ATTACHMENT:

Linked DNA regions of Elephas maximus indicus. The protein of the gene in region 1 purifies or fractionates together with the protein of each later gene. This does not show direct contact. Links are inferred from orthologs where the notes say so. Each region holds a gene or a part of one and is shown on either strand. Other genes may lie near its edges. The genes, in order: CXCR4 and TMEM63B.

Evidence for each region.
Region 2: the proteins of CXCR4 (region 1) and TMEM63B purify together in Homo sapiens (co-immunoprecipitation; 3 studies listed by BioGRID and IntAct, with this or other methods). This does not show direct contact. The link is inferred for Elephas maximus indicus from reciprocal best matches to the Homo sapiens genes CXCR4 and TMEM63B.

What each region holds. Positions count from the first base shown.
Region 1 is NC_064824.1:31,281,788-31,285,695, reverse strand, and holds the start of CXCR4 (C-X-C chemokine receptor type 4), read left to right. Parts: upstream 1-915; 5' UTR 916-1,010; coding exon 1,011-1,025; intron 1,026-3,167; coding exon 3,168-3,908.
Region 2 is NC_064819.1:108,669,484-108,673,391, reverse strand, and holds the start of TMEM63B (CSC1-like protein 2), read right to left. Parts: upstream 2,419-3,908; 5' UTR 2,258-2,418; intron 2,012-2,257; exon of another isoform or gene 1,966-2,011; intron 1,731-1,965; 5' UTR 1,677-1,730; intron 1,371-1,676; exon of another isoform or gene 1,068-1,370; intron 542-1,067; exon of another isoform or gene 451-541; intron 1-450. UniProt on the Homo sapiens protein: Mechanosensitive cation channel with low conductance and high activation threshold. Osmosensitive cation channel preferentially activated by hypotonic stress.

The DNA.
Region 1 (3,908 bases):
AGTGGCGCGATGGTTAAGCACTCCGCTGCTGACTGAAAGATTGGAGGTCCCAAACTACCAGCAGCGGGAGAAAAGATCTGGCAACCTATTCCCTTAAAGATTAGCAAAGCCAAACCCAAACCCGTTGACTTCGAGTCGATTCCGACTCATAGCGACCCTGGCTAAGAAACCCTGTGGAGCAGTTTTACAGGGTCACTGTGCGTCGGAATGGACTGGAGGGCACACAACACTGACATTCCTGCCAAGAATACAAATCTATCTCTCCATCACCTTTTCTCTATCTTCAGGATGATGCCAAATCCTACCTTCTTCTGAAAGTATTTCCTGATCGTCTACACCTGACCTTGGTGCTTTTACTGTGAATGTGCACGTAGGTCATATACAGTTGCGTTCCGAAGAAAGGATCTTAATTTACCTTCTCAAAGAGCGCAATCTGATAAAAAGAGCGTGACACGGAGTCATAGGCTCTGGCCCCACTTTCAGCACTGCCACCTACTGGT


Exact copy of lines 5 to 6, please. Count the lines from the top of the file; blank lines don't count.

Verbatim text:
Region 1 is NC_064824.1:31,281,788-31,285,695, reverse strand, and holds the start of CXCR4 (C-X-C chemokine receptor type 4), read left to right. Parts: upstream 1-915; 5' UTR 916-1,010; coding exon 1,011-1,025; intron 1,026-3,167; coding exon 3,168-3,908.
Region 2 is NC_064819.1:108,669,484-108,673,391, reverse strand, and holds the start of TMEM63B (CSC1-like protein 2), read right to left. Parts: upstream 2,419-3,908; 5' UTR 2,258-2,418; intron 2,012-2,257; exon of another isoform or gene 1,966-2,011; intron 1,731-1,965; 5' UTR 1,677-1,730; intron 1,371-1,676; exon of another isoform or gene 1,068-1,370; intron 542-1,067; exon of another isoform or gene 451-541; intron 1-450. UniProt on the Homo sapiens protein: Mechanosensitive cation channel with low conductance and high activation threshold. Osmosensitive cation channel preferentially activated by hypotonic stress.